Positive & Negative Effects of Social Media in the U.S.

Social media companies have been at the center of a years-long firestorm since before the 2016 US Presidential Election. Though the user base for these platforms continues to shrink, millions of users still log on every day, suggesting social media might have some positive effects that keep users active. We want to explore those positive effects, along with the negative effects. So, using content from a Pew Research survey conducted in October 2020, we asked participants the following question: “What effect has social media had on the way things are going in this country?” Only 16% of the participants believed that social media has had a “mostly positive” effect, 32% believed that social media has had “neither a positive or negative” effect, and the majority of participants, 52%, believed that social media has had a “mostly negative” effect on the country.

While constructing our survey, we reviewed other national surveys that addressed similar topics. One survey was the Pew Research Center’s American Trends Panel, which was in the field from July 13-19, 2020. The Pew Survey asked participants an open-ended question about why they held their view about social media companies. The staff at Pew then coded their responses, which we used as response options for our survey. Survey respondents who chose “mostly negative” were shown the list of responses and asked to check all the responses that explain why they believe social media is having a negative impact on the country.

Ways Social Media Has Had a Negative Effect on How Things Are Going in the Country Right Now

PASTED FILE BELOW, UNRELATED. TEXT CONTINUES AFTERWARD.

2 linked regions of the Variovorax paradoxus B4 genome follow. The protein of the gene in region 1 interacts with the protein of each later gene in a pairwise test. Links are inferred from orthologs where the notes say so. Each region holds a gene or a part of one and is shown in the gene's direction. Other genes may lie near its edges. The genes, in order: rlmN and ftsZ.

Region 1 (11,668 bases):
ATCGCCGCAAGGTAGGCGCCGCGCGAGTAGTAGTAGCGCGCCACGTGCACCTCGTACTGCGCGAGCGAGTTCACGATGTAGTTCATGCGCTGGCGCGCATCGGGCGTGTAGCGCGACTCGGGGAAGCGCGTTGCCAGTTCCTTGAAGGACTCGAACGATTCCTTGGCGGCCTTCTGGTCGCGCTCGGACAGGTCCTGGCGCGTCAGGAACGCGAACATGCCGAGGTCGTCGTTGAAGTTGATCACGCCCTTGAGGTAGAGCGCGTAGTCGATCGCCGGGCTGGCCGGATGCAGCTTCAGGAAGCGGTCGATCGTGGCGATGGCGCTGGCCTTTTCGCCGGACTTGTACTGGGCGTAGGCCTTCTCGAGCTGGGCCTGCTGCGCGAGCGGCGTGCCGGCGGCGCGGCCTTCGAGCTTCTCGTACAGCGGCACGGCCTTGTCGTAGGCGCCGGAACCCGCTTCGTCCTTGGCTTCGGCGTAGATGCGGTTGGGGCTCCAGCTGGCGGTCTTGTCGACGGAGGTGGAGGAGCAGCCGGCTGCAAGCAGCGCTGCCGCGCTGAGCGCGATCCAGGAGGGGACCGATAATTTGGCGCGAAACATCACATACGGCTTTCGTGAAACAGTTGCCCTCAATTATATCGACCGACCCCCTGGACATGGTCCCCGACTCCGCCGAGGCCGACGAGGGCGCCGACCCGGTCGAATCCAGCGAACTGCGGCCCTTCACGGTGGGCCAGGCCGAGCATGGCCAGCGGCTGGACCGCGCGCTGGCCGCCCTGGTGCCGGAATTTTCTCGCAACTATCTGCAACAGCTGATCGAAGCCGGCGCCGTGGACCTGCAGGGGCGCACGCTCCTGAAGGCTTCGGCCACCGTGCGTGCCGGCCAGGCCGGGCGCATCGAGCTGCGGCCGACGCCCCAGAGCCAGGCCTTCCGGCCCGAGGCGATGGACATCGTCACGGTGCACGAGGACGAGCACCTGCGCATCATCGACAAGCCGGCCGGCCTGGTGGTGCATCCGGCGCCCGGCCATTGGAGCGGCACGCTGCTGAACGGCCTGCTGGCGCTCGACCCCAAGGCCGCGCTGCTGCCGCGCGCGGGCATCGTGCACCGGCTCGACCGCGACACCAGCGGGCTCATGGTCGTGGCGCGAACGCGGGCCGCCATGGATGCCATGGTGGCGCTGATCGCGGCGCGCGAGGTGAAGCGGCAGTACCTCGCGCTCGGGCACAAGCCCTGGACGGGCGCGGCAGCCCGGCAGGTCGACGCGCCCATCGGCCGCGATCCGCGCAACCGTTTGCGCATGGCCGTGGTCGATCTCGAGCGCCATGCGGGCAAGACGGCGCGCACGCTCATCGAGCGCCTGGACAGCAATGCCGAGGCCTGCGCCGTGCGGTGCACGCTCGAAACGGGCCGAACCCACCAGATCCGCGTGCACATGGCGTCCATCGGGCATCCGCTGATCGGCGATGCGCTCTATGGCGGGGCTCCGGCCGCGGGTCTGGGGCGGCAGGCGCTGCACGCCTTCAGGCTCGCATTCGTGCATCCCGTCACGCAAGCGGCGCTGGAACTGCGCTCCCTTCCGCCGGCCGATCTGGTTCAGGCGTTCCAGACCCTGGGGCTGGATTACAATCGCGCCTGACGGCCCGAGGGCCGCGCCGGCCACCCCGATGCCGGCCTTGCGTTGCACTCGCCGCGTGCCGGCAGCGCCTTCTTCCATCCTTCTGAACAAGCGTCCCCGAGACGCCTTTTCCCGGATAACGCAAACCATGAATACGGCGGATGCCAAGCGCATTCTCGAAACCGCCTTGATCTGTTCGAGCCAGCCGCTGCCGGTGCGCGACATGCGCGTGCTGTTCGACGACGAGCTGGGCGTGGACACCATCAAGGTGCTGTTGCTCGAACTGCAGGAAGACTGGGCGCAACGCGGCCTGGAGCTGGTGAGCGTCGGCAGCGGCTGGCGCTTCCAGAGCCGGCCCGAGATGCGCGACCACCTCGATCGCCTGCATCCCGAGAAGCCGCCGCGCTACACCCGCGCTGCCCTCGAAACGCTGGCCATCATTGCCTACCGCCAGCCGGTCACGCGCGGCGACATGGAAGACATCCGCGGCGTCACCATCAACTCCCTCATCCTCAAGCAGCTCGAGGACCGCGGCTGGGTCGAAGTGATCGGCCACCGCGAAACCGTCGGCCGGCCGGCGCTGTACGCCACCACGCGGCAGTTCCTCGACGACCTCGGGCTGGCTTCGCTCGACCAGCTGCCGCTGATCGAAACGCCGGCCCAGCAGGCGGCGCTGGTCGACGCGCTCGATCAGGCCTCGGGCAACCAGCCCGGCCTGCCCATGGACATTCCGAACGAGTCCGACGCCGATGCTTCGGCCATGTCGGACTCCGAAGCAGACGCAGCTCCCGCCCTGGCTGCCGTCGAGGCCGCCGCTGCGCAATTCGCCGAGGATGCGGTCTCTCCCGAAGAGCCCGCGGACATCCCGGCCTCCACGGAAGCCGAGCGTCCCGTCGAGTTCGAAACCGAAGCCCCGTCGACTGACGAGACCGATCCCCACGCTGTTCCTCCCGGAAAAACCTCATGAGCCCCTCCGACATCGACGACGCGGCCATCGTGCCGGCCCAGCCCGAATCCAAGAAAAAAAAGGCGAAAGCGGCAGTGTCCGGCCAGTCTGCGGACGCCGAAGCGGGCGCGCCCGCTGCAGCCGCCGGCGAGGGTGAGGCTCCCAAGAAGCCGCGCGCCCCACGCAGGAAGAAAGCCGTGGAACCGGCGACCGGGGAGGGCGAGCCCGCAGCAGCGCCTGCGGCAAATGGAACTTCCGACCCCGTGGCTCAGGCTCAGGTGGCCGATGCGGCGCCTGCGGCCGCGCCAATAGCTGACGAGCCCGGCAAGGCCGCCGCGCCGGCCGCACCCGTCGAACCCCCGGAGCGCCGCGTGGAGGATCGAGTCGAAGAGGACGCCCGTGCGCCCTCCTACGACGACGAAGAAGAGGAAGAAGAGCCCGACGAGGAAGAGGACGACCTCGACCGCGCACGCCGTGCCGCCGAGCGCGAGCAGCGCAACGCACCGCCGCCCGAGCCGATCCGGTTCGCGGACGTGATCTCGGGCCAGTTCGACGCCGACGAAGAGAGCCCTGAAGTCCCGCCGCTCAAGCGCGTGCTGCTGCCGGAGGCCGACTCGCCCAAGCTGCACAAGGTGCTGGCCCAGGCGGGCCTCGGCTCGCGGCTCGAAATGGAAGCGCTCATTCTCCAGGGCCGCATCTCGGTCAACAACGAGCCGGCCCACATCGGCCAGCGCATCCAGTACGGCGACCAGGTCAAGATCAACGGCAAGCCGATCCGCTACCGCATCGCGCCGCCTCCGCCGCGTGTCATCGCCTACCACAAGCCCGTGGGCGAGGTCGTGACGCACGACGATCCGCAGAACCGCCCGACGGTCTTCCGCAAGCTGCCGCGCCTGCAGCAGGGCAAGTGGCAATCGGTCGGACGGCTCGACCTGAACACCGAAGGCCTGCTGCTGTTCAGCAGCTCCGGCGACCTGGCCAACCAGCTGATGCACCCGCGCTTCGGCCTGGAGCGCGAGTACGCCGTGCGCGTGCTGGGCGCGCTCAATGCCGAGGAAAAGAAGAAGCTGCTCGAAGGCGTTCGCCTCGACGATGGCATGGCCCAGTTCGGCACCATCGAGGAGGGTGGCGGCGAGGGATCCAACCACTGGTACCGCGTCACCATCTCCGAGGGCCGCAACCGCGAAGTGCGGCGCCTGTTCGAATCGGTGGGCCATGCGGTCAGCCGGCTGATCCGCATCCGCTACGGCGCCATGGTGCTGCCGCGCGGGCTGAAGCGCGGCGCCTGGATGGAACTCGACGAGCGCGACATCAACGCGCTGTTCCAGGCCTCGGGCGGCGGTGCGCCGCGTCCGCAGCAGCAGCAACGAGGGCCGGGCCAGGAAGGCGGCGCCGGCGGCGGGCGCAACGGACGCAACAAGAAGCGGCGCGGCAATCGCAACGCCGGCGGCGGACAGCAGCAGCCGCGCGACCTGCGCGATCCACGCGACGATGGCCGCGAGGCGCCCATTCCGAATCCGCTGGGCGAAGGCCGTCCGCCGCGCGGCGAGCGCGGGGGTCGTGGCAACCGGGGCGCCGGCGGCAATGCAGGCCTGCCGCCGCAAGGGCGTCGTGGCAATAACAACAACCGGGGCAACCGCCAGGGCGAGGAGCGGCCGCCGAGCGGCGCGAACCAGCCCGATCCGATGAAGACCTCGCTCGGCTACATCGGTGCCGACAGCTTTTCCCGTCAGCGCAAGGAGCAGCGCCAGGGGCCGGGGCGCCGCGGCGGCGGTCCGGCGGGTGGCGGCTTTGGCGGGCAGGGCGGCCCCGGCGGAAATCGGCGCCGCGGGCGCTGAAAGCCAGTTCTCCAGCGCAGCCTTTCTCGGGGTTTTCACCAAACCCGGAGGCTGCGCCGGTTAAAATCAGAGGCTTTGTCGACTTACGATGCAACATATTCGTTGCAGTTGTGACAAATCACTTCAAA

Eighty-three percent of all participants who believed that social media is having a negative effect on the country agreed that “misinformation and made-up news” was the reason why. Other reasons are listed below:

Ways Social Media Has Had a Positive Effect on How Things Are Going in the Country Right Now

For those relatively few participants who were “mostly positive” (16%) about the effect of social media in the country, 83% believed that social media has a positive effect for “helping people stay informed and aware.” Other positive effects, and the percentage of those who believe that social media is having a positive effect, are listed in the chart below:

Social media companies stand at the center of major transformations within our culture and the economy. For many people, social media companies and technology companies generally have evolved from novelty and luxury to necessity. In a recent concurring opinion in Biden v. Knight First Amendment Institute at Columbia University, Justice Clarence Thomas noted that “digital platforms provide avenues for historically unprecedented amounts of speech,” and as a result, the Court will “soon have no choice but to address how our legal doctrines apply to highly concentrated, privately owned information infrastructure such as digital platforms.” He offered “common carrier” and “public accommodation” as two legal frameworks that might be employed to increase regulation over social media companies.  

Conservatives like Justice Thomas are not the only ones who are advocating for increased regulation of social media companies. When asked by New York Times columnist Ezra Klein about whether liberals are too eager to suppress ideas that offend them, Senator Bernie Sanders stated, “If you’re asking me, do I feel particularly comfortable that the then-president of the United States could not express his views on Twitter? No, I don’t feel comfortable about that.” He went on to say that “he does not like giving that much power to a handful of high-tech people,” and that regulation of social media companies “is something we’re going to have to think long and hard on.”  

Agreement between Senator Sanders and Justice Thomas on increased regulations for social media companies suggests an emerging consensus on the regulation of social media platforms. We see indications of this alignment in our survey findings, where Democrats and Republicans agree that misinformation is more dangerous than censorship in the U.S. right now. Social media companies and technology companies generally should be prepared for continued scrutiny, potential regulation, and likely increased litigation, in the months and years ahead.